This description of worker’s compensation coordinator duties and responsibilities provides a general overview and reference. Your campus may allocate specific tasks and responsibilities in a different manner.

After your initial actions to start the claim process, there are a variety of other tasks that you will need to handle.

Contact and communication

You will need to provide information and talk to the injured employee about the worker’s compensation program and the worker’s rights and responsibilities. Also, provide the injured employee with benefit information regarding their medical bills, mileage reimbursement, accrued leave restoration and any other Worker’s Compensation information.

Stay in regular contact with the employee (claimant), supervisor, and Claims Examiner throughout the claim process. Regularly update the injured worker and his/her supervisor on the status of the claim and potential for returning to work.

Obtain any missing information needed from the injured worker to expedite the claim such as restrictions, lost time.

Keep the Claims Examiner at UW System Administration apprised of any problems with the claim, investigate the circumstances of each claim and, on request of the claims examiner, coordinate specific investigations and assist with internal and formal investigations.

Enter and maintain OSHA recordkeeping7 day calendar redx

Determine the OSHA recordable status of the claim and enter your decision within seven (7) days of when the injury/illness was first reported. Detailed assistance with this is available on our OSHA recordable decisions webpages.

Lost and restricted days are calculated and maintained per recordkeeping requirements. For more detail, see our guidance sheet, Lost and Restricted Days docx .

OSHA 300A form must be posted February 1 to April 30 of each year for the prior year’s injuries and illnesses. The OSHA 300 needs to be printed and stored for at least the current year, plus seven prior years (per State Risk Management Record Retention Schedule).

Note: UWSA is responsible for providing data to Bureau of Labor Statistics and Wisconsin Department of Safety and Professional Services.

Documents and forms — Obtain, process, and review

Obtain, process, and review documents and forms as needed by the case.

  • Safety Coordinator’s Review and any supplemental safety review forms
  • Internal forms necessary for lost time benefits management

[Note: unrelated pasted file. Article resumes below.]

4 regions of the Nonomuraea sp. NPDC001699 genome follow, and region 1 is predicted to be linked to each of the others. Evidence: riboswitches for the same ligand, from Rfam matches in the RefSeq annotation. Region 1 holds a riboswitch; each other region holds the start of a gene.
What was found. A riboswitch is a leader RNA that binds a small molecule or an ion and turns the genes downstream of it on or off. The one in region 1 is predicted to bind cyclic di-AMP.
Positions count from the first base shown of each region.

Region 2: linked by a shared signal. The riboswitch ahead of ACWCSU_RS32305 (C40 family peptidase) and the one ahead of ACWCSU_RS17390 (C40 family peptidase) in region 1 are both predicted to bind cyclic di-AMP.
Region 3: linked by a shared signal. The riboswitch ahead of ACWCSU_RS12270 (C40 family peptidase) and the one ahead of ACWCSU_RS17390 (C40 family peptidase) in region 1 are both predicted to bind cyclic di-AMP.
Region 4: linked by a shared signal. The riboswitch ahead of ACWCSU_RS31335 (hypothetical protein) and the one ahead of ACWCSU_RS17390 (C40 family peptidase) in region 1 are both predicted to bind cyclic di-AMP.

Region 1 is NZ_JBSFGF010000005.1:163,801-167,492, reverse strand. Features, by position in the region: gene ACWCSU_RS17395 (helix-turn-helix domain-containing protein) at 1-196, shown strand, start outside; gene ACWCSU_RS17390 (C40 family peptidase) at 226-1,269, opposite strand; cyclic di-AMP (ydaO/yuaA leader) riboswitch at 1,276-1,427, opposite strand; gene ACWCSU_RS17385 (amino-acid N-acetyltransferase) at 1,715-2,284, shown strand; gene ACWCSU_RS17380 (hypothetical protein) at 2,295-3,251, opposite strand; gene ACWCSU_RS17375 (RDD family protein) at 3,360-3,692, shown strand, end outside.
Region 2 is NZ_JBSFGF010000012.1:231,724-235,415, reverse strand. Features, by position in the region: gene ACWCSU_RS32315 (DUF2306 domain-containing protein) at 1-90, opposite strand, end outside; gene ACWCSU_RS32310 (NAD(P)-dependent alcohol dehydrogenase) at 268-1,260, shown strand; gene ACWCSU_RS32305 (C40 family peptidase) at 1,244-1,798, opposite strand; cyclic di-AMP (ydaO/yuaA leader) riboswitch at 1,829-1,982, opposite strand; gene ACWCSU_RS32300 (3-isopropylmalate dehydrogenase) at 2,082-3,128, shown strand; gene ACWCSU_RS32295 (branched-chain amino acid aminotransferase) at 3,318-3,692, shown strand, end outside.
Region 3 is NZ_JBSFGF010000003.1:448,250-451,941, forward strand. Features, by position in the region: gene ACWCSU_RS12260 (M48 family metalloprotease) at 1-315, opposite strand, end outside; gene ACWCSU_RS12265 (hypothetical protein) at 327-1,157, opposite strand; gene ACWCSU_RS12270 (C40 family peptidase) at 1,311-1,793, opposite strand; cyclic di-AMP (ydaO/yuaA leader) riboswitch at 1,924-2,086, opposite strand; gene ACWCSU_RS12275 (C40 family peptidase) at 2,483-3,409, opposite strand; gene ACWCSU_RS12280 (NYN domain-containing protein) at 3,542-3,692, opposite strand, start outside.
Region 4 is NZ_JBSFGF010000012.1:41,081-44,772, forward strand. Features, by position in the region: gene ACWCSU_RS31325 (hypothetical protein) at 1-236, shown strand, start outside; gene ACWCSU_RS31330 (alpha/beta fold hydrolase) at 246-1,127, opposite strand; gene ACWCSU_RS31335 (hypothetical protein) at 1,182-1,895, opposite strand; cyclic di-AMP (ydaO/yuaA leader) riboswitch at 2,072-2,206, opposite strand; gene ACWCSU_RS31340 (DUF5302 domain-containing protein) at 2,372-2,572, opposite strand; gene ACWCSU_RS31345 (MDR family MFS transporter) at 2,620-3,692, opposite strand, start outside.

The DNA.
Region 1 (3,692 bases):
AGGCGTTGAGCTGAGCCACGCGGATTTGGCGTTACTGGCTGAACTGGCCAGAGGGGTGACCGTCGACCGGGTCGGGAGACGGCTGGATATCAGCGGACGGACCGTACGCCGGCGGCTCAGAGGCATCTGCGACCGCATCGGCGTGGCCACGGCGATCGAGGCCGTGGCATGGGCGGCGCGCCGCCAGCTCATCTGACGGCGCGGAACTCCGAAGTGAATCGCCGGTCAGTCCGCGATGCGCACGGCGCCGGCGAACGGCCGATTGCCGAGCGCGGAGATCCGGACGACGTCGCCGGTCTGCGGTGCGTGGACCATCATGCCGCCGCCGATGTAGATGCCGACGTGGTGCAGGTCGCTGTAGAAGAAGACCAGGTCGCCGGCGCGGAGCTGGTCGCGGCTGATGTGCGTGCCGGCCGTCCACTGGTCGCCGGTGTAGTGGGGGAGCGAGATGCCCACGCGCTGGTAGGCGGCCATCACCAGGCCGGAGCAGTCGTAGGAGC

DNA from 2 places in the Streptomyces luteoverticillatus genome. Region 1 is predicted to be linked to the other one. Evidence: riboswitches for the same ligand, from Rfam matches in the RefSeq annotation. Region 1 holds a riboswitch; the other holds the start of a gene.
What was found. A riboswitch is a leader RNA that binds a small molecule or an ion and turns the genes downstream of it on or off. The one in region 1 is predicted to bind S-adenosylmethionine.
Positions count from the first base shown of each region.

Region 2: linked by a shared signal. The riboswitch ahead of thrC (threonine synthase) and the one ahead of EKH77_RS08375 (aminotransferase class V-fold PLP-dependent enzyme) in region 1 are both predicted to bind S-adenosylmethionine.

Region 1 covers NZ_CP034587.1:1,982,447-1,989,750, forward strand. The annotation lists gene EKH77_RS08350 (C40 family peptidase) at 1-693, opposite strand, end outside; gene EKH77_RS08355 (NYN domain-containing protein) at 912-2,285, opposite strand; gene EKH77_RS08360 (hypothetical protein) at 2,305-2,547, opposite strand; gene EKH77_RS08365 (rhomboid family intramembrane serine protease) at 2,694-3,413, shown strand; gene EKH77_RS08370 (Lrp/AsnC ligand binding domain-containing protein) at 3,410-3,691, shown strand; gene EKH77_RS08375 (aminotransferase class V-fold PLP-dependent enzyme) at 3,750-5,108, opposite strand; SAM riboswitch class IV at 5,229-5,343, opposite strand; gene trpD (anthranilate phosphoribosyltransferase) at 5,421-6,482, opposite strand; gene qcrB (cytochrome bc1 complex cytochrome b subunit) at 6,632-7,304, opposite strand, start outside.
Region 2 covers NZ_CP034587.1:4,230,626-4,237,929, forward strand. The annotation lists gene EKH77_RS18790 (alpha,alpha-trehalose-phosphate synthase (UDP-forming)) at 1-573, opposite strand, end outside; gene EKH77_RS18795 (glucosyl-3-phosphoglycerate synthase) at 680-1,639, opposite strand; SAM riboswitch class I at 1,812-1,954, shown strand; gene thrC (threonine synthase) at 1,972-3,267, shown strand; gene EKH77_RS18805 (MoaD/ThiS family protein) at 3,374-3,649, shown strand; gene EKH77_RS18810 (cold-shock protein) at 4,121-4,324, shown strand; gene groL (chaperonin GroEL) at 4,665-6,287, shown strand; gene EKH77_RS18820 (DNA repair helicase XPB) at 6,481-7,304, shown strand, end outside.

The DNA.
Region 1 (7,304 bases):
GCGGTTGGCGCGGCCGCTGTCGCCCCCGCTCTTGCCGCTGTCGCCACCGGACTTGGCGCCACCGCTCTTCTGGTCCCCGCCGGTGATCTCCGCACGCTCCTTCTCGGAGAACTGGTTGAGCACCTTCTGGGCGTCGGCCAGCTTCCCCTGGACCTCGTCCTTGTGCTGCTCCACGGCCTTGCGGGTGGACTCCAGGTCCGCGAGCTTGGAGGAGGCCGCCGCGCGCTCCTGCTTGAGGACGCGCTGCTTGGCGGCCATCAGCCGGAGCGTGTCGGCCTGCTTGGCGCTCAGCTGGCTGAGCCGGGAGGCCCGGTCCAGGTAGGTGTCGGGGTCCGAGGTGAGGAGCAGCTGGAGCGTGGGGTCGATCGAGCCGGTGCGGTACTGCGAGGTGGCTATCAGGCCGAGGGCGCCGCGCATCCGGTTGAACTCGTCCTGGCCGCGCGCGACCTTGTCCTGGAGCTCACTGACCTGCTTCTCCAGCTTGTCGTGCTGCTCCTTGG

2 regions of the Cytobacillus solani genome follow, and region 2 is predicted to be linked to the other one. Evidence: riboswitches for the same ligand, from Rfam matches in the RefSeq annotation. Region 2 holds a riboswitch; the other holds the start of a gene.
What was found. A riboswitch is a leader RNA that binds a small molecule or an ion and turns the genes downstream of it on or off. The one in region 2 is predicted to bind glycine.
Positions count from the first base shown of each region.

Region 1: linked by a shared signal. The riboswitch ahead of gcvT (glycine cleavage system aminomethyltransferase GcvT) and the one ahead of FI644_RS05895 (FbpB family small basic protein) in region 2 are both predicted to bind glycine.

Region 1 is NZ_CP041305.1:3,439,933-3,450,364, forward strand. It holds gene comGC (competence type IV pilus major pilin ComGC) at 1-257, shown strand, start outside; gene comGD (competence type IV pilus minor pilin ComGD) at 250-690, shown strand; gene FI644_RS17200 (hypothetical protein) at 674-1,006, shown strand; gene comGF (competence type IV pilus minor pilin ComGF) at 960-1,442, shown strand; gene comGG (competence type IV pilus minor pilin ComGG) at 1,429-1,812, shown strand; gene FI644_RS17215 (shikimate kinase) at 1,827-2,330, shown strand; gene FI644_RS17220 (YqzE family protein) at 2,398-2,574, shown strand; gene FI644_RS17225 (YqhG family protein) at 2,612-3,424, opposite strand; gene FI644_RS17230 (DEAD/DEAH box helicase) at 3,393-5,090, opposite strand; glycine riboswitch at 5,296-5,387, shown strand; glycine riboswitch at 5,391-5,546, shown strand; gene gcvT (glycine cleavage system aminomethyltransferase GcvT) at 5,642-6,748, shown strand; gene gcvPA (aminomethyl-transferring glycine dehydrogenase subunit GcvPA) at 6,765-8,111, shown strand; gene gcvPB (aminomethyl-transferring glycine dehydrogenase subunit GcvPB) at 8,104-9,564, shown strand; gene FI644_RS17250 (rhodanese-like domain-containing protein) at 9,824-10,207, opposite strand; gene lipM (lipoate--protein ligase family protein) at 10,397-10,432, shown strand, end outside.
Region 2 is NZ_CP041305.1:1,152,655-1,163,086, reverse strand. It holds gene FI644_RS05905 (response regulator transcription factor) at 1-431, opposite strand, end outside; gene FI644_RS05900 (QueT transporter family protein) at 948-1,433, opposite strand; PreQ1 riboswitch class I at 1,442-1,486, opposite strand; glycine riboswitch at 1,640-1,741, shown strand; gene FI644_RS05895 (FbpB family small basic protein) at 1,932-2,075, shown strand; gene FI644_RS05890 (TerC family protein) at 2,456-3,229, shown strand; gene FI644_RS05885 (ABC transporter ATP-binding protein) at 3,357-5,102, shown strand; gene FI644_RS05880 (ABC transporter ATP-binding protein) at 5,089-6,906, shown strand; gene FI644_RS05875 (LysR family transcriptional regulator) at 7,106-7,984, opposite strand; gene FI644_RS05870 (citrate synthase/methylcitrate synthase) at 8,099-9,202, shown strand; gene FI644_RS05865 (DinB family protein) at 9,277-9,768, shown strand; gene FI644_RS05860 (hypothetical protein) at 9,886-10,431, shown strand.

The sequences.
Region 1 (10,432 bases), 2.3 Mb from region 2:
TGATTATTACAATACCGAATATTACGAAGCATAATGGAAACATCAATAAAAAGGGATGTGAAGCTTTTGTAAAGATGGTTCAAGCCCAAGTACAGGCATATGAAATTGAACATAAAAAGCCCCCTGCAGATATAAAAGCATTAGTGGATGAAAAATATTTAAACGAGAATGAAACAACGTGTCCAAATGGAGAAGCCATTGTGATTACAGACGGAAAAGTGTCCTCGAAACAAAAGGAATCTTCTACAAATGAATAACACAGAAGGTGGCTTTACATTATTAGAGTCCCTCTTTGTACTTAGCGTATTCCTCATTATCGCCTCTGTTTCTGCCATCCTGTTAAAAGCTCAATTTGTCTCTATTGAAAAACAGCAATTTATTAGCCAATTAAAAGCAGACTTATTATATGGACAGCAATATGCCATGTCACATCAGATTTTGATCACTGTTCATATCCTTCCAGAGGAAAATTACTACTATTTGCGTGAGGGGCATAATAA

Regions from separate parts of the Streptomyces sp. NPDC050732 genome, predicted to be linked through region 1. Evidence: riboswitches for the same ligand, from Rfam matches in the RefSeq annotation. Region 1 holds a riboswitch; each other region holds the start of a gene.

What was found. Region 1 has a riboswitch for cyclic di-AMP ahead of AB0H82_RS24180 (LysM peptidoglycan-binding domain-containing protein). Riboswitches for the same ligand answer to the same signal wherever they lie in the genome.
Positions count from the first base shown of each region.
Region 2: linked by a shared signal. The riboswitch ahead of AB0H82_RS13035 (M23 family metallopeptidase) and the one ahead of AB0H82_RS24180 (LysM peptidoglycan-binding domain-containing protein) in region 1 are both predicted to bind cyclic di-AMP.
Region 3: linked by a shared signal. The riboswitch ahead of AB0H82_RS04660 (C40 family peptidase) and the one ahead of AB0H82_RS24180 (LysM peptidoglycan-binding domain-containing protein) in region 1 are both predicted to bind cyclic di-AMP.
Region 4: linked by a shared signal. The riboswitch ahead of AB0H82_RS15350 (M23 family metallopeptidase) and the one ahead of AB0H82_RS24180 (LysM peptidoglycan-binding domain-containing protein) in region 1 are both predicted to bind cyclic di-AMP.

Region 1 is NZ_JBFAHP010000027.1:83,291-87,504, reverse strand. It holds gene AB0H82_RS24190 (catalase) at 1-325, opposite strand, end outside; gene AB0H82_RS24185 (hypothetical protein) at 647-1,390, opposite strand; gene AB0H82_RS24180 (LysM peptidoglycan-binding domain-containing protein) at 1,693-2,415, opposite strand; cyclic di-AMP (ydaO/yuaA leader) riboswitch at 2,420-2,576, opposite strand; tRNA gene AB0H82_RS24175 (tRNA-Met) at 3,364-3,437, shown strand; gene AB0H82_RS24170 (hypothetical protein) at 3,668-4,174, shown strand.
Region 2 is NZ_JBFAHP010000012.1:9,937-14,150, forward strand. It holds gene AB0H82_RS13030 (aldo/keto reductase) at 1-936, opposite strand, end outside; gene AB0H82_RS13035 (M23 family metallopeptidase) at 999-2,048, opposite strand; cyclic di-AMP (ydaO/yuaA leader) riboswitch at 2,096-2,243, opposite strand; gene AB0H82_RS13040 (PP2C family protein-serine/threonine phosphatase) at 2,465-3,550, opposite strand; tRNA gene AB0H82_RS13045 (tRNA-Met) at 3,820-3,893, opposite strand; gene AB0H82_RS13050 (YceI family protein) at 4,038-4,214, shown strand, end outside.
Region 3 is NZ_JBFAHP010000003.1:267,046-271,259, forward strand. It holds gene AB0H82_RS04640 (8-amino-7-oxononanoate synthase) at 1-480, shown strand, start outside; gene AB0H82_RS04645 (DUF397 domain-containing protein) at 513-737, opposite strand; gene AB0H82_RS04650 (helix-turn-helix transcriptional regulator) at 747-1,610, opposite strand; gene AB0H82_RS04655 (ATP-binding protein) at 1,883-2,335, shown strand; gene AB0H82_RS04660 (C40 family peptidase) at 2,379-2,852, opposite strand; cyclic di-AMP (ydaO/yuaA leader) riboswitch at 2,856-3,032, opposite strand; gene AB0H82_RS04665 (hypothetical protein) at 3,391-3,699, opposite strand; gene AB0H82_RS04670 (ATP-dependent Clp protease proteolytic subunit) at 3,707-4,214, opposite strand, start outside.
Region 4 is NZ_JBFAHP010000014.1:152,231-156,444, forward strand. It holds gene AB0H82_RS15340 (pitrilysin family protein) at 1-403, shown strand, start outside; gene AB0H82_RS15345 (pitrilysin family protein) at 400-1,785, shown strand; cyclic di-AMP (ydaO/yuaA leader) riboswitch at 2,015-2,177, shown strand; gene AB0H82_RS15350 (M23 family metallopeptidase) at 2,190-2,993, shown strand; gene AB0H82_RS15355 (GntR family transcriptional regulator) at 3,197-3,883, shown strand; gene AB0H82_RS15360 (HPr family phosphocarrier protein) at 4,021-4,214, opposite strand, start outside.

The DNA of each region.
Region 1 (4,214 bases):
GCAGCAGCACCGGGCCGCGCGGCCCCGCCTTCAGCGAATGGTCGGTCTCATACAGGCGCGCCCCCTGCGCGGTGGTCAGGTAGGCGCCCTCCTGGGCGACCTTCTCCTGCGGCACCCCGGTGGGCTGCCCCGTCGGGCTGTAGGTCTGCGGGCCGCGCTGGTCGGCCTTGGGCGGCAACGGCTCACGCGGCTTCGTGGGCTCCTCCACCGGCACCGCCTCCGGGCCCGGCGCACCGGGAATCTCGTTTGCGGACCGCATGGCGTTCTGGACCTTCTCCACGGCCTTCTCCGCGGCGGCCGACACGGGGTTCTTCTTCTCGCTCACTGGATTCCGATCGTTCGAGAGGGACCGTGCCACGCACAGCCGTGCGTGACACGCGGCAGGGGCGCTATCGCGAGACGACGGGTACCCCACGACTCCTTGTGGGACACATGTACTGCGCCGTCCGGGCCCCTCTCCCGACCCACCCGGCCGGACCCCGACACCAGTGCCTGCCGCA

• Return to work documentation
  • Medical releases, bills, and notes
  • Other related letters or correspondence

Review all documents to identify any irregularities, (e.g., treatment not related to the work injury) and notify the UWSA claims examiner of your findings.

Forward the original documents to the UWSA claims examiner in a timely manner for processing.

Medical bills forwarded to UWSA will be evaluated for reasonable and necessary medical treatment related to the work injury. If medical notes are not submitted with bills, payment maybe delayed. UWSA will correspond with the physician or provider to clarify any billing matter. Approved bills are forwarded to a medical bill audit vendor for bill review, and processing for standard and customary billing.

Coordinate campus return to work efforts

Coordinate campus return to work efforts by obtaining return to work forms from the treating physician.

Contact the employee’s supervisor to assure understanding of any necessary accommodations and to identify suitable transitional work for the injured employee.

Notify the employee of the return to work agreement.

Correspond with the physician to clarify employer related concerns.


Maintain campus records on each claim according to your campus guidelines; UW System Administration advises that you keep the campus file for at least 7 years.

UW System Administration is the official record custodian and claims are kept according to the Risk Management General Record Schedule; 30 years from the last date of compensation.

In occupational disease claims there may be no statute of limitations.

Hazardous duty processing

An employee in a protective service occupation may be eligible for hazardous duty pay. If the employee is injured while performing a hazardous duty (i.e. protecting property, process of making an arrest, etc.), they can receive full base pay with no use of leave credits. Please refer to UW System Administrative Policy 1231 Hazardous Employment Benefits for more information.

When an employee is eligible for Hazardous Duty pay, the coordinator should request that the employee and supervisor complete the “Leave of Absence with Pay Due to Injury” form (Appendix 2). Final approval of eligibility is determined by Employment Relations Chief Director at each campus. The coordinator should forward the completed form to the UWSA claims examiner.

Submission of all other forms and procedures are followed as if this is a lost time claim.